While it’s probably a factor, I suspect that graal is far less of a factor than slow-moving enterprises are. There are a fair number of companies that rarely upgrade the JVM (because it is baked into their build and deploy process); they’re probably the biggest consideration.
That said, I have no idea how much of a fraction of the Scala audience they are, or how recently we’ve done a survey of who is on which JVM version. It would be worth knowing more concretely.
The result though is multiple and if you ignore the 4% “I don’t know” and 1.2% “Other” you get 155% total. If you normalize then you get 24%. I know I answered that I use Java 8 but only because I use it in CI because we support Java 8 - not sure but others could have answered like that too.
Of course 24% is a pretty big chunk and not sure what percentage of that number is in the category of just for testing purposes.
Scala’s ongoing support for Java 8 has something to do with users still using JDK 8, but it also has a lot to do with the lack of any great compelling benefit to the project to drop it. If we felt that dropping 8 would really speed up our development work or would allow us to offer really enticing benefits to users, I think we’d strongly consider it. But for the time being anyway, the question isn’t so much “why not drop 8”, it’s more “why drop 8”.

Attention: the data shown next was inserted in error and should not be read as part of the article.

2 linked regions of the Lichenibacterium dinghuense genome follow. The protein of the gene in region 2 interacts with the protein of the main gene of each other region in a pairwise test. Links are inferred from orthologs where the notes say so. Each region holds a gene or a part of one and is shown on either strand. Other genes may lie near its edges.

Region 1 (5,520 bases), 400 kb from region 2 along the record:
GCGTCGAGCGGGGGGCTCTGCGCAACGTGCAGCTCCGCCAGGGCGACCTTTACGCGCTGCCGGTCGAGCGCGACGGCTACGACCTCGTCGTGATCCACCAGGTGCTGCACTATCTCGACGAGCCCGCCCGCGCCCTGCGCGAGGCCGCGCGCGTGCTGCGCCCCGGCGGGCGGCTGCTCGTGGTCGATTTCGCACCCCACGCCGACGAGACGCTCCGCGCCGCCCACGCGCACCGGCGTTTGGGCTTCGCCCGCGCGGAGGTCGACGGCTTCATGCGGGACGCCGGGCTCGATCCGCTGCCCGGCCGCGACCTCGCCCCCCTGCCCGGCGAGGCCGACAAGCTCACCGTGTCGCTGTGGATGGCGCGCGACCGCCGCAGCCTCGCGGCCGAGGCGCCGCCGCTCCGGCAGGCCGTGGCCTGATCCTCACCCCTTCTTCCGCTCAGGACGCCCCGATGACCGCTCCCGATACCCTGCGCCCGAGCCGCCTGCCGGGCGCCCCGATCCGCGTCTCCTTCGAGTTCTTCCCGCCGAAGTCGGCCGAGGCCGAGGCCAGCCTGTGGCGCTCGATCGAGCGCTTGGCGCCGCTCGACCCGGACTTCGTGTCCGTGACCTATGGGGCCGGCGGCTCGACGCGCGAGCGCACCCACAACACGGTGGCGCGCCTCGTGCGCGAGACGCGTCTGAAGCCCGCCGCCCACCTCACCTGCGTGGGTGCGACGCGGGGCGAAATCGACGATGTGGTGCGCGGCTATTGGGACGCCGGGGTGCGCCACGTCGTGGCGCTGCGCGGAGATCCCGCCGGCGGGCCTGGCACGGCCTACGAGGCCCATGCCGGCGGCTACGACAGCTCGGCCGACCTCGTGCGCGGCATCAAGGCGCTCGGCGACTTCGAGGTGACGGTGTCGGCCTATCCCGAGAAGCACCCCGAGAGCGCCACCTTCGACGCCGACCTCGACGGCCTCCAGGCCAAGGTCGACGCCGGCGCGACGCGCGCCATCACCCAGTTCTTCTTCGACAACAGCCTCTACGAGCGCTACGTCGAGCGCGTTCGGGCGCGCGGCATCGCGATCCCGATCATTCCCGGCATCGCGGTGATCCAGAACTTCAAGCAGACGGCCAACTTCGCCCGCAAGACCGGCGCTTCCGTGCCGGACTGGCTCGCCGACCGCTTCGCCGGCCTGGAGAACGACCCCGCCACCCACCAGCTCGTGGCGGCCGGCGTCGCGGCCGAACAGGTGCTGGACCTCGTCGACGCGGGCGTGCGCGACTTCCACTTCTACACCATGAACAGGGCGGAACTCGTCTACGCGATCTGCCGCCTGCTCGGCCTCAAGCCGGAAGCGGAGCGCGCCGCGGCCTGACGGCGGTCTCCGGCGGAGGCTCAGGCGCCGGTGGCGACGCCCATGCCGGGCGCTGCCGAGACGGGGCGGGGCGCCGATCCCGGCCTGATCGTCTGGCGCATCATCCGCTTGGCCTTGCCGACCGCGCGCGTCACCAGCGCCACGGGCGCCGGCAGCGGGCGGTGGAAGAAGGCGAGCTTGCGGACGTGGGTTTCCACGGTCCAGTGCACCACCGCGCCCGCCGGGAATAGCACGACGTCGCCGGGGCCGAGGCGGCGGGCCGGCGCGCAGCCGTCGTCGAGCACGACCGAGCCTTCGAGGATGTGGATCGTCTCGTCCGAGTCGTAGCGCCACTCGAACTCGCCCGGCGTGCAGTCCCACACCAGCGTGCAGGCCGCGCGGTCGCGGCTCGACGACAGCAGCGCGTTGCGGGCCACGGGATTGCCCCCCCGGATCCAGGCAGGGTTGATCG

users still using JDK 8, but it also has a lot to do with the lack of any great compelling benefit to the project to drop it.
There’s a good reason. A growing number of Java and Scala libraries that dropped JDK8 already and the minimum is 11. If there’s a vulnerability to fix, a project using old JDK is not able to patch it. All should use at least JDK11 due to security reasons. So, there’s no big motivation IMO to support 8 in Scala if a big amount of libraries in the Scala ecosystem already dropped it.
Btw. I also voted as a user of 8 in the mentioned poll while I’m supporting the idea of moving forward.
why do you think java 8 doesn’t get security updates? java 8 still gets public updates for free. just not straight from oracle (i.e. the oracle builds are paid). you can get free openjdk 8 updates from other vendors, e.g. https://adoptium.net/support/ - java 8 will be supported “at least until nov 2026” - that’s almost 4 more years from now.
ok. now i get it. however, “many” and “growing” are not numbers. i have an impression that requiring jdk 9+ is still rarity among scala libraries. maybe adding minimum supported jvm version to scaladex metadata would clarify things?
is java 8 support holding back scala progress? if yes, how?